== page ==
Samuel Burling, 16 and Logan Atkins, 17 feature in a Fox Sport documentary about basketball at St Edmund's College.
Samuel Burling, 16 and Logan Atkins, 17 feature in a Fox Sport documentary about basketball at St Edmund's College. Cordell Richardson

Ipswich basketballers make prime time TV debut

THE CAPTIVATING tale of St Edmund's College First V basketball team's 2018 season premiered on Fox Sports this week.

The Ipswich college featured in season four of The Season, a fascinating look at the ins and outs of student-athletes juggling a combination of sport, academia and life.

Despite the focal point of the show being basketball, it was the moments off the court that proved the most fascinating for viewers.

St Edmund's College Principal Diarmuid O'Riordan was delighted with the final product.

"What we like about it is that it tells a really good story about the boys, about St Edmund's College and about Ipswich,” Mr O'Riordan said.

"That's what makes it compelling viewing, it's very real that way.”

St Edmund's coaches Tim Fergus and Mark Aiken admitted watching the final minutes of the team's unsuccessful premiership defence was not the greatest moment to relive.

"When they showed us the preview with the boys and their families, you could tell that it was tough viewing for everyone,” Mr Fergus said.

Mr Aiken said the drama continued throughout the series.

"Episode five is actually even more painful than the first few minutes (episode one) where you see us lose,” he said.

The impact of the film crew having such an extended interaction with students was a big worry for the college when the initial approach to film the series was made from Nick Piper at Onion TV. With half of the team in their final year of high school, it became a priority that the production of the show did not disrupt the academic pursuits of the students involved.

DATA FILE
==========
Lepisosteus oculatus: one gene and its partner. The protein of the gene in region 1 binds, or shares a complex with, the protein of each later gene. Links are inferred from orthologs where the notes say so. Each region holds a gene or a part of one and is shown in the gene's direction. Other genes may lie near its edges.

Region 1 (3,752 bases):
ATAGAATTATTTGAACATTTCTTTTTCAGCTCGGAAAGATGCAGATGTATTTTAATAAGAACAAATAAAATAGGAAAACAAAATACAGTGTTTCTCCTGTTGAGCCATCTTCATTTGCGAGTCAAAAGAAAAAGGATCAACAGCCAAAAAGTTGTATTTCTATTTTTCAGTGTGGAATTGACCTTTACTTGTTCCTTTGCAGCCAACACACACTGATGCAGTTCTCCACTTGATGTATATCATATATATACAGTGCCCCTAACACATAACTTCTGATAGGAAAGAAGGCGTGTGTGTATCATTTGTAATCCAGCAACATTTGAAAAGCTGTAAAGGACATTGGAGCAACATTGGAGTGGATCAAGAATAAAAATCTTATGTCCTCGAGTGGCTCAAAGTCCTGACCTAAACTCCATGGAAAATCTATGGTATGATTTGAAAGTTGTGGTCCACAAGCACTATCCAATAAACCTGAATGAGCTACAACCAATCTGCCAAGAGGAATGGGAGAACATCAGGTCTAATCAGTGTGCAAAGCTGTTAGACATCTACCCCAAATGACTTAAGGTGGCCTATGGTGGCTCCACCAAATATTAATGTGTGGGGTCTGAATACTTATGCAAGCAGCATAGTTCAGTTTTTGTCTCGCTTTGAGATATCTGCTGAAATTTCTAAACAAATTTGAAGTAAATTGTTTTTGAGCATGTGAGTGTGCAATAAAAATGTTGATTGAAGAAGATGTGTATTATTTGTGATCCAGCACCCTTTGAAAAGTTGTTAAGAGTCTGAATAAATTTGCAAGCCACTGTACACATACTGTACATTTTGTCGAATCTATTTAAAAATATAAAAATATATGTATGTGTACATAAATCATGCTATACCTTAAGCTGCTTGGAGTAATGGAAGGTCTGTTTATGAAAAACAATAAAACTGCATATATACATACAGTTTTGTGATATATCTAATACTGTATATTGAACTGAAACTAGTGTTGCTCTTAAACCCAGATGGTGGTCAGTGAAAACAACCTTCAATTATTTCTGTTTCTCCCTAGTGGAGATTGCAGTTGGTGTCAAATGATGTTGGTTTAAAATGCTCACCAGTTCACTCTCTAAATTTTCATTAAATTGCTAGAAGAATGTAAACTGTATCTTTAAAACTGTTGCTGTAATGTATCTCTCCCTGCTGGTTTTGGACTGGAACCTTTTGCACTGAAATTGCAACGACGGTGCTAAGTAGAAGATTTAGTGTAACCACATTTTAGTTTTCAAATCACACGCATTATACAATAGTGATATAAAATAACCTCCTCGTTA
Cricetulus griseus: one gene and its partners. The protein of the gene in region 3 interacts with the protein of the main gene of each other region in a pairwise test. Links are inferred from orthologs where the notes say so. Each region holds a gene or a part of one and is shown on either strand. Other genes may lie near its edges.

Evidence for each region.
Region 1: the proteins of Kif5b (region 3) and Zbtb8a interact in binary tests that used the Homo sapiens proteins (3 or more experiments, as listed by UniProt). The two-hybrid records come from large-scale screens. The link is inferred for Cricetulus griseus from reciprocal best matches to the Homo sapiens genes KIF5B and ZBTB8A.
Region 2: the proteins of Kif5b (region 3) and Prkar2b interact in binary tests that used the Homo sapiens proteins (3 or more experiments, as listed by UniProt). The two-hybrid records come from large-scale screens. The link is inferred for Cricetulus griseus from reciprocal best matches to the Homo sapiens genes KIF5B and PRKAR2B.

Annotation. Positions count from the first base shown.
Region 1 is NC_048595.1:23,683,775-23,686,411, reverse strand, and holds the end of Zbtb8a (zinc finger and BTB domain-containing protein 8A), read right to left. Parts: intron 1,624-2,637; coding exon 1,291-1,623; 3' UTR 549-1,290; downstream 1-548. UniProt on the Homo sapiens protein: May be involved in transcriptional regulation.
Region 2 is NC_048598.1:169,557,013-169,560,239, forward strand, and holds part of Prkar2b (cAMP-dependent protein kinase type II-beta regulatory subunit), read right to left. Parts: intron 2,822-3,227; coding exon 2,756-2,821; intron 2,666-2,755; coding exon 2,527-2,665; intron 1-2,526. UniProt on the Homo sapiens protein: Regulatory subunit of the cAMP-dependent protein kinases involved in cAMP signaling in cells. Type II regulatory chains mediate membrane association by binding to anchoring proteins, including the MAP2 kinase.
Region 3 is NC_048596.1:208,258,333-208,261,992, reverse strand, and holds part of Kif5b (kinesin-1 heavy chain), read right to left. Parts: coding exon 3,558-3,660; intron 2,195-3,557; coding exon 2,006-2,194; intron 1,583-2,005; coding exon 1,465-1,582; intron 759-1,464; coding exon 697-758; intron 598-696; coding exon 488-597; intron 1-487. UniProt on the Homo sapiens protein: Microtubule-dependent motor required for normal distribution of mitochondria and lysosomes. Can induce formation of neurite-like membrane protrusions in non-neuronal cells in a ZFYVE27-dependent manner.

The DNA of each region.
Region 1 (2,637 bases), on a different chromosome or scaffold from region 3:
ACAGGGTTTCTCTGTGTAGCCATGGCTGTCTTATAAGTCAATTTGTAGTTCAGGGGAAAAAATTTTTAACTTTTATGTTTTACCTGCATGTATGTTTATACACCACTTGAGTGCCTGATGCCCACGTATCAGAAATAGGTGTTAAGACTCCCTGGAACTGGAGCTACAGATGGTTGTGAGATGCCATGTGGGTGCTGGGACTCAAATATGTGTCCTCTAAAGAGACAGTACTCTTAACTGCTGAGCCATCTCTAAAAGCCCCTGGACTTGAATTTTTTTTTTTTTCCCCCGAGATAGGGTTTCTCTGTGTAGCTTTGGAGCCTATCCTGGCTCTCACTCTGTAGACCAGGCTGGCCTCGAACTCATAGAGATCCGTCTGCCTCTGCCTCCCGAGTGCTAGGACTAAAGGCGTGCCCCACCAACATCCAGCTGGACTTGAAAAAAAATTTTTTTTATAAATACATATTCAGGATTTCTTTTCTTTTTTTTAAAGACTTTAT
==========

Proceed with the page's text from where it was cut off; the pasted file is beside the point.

"It was probably our paramount concern that if we did something like this, could it in fact derail them and be an impediment to them achieving their academic outcomes,” Mr O'Riordan said.

"So, we talked about it and said why don't we just allow Nick Piper to come in and spend some time just doing some filming.

"He (Piper) got to the point where he was able to produce 24 minutes of a story that once previewed and approved by the parents turned into a five-part series. We wanted it to be fairly real, and it is pretty real. The emotions are pretty raw.

"It's pretty powerful that the whole story is hinging on this experience of failure.

"But then it tells this amazing story about the boys preparing, and what the college stands for as well as the other things that the boys are involved in with college life that help to shape and from them to who they are.”